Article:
Scotland Yard looking at laying drugs charges against chef and whether to go after suppliers.

Nigella Lawson is facing a police investigation into her admission that she used drugs after a dramatic about-turn by Scotland Yard.

Police are to carry out a review of evidence she gave during the fraud trial of Francesca and Elisabetta Grillo, her former personal assistants.

In the witness box, she admitted taking cocaine several times, most recently in 2010, and smoking cannabis. However, evidence was also given by the two women, claiming she had repeatedly used the Class A drug.

When they were acquitted on Friday, Scotland Yard said it would not look at her admissions or the women's claims. She would only be investigated if new evidence emerged.


But later, Commander Stephen Watson, of the Metropolitan Police, told the Sunday Telegraph that officers would examine the "implications" of what she had said under oath and seek advice on what to do next from the Crown Prosecution Service.

Read full coverage of the Nigella case here.

Police will consider whether to bring drug possession charges and could also interview her to attempt to identify her suppliers. Social services could also intervene either at the request of police or on their own initiative after claims that she used drugs in front of her children.

The developments came amid mounting anger from Lawson and her supporters over what they see as a determined campaign to smear her and damage her career after the collapse of her marriage to art dealer Charles Saatchi.

Friends said at the weekend that Lawson was furious about how allegations of her drug use had emerged. However, her supporters also made clear that she was pressing ahead with her work. Saatchi was understood to have left the country for a holiday in the Caribbean.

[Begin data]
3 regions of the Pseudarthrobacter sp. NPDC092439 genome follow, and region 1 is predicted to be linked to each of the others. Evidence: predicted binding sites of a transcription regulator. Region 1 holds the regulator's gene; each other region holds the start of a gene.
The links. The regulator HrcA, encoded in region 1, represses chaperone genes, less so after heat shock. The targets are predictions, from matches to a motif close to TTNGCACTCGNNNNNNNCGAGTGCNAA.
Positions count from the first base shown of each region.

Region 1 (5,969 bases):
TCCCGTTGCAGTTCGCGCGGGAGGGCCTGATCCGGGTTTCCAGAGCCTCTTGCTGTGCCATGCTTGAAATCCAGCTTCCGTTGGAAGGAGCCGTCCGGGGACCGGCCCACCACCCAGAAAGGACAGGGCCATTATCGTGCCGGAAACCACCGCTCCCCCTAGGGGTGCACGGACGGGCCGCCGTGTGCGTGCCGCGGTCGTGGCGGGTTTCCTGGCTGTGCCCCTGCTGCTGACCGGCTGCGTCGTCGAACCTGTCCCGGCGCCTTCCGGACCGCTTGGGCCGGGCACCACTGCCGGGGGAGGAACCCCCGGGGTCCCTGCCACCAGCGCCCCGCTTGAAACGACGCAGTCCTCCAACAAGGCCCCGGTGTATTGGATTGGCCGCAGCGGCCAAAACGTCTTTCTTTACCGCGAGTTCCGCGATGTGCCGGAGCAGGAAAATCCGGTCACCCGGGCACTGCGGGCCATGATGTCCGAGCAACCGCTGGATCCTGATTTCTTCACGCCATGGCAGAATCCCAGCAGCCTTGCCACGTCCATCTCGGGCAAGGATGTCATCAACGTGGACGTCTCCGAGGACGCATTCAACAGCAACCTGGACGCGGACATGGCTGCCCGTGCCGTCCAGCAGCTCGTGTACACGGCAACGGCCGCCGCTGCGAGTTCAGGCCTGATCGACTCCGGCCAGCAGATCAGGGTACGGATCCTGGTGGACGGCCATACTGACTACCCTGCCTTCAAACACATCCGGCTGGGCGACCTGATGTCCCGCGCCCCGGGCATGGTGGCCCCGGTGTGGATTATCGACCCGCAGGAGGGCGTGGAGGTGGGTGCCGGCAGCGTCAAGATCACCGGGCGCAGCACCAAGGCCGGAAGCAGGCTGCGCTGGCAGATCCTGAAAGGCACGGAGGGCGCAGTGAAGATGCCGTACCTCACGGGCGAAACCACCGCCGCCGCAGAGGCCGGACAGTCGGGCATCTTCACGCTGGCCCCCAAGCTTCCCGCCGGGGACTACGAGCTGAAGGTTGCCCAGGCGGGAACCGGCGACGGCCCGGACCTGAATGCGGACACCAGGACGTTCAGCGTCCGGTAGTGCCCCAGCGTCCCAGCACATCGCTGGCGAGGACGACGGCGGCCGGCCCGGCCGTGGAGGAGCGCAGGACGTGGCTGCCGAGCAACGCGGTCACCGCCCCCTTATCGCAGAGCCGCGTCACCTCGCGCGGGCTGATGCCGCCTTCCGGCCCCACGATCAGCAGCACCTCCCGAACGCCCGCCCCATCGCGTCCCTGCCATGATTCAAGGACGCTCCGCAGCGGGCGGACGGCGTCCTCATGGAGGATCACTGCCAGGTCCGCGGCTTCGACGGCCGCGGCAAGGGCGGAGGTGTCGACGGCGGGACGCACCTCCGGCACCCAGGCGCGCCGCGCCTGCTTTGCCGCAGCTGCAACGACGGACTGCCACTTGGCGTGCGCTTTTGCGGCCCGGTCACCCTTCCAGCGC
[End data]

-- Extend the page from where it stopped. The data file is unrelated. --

Lawson's spokesman disclosed that all her nine cookery books would be republished over the coming months with new cover designs. A new television series called The Taste - in which she stars as a cooking competition judge - is to be shown for the first time in a prime-time slot next month. The disclosure is an apparent sign of the cook's confidence that her career is unharmed by the court case.

But she faces a new investigation which could be protracted. Mr Watson, one of Scotland Yard's most senior officers, said officers would look at all aspects of what was said during the trial.

On Friday, Scotland Yard said: "At this stage the Metropolitan Police will not be investigating these allegations."

But Mr Watson said: "Frankly, I don't think the full colour of the Metropolitan Police Service's position was conveyed in that statement."

Scotland Yard's new review is likely to focus on evidence Lawson gave at Isleworth Crown Court on December 4. The cook disclosed that she took the Class A drug with John Diamond, her first husband, when he found out that he had terminal cancer. She also admitted smoking cannabis in the last year of her marriage to Saatchi.

She claimed in her evidence that Saatchi had "told everyone" he was taking cocaine out of her nose after he was photographed holding her neck at Scott's restaurant. She said the incident was provoked by another, unrelated comment.

Potential areas for the police to pursue include not just whether Lawson should be charged, but whether she can identify the suppliers of the cocaine.

However, legal experts and police officers said pursuing a case against her presented several difficulties.

Professor David Nutt, the former government adviser on drugs laws, said: "The law in this country is based on possession of drugs, not on their use. The police would not be able to prove it."

One former senior police officer said: "Clearly she was getting her drugs from someone and that, surely, must be a matter of public interest."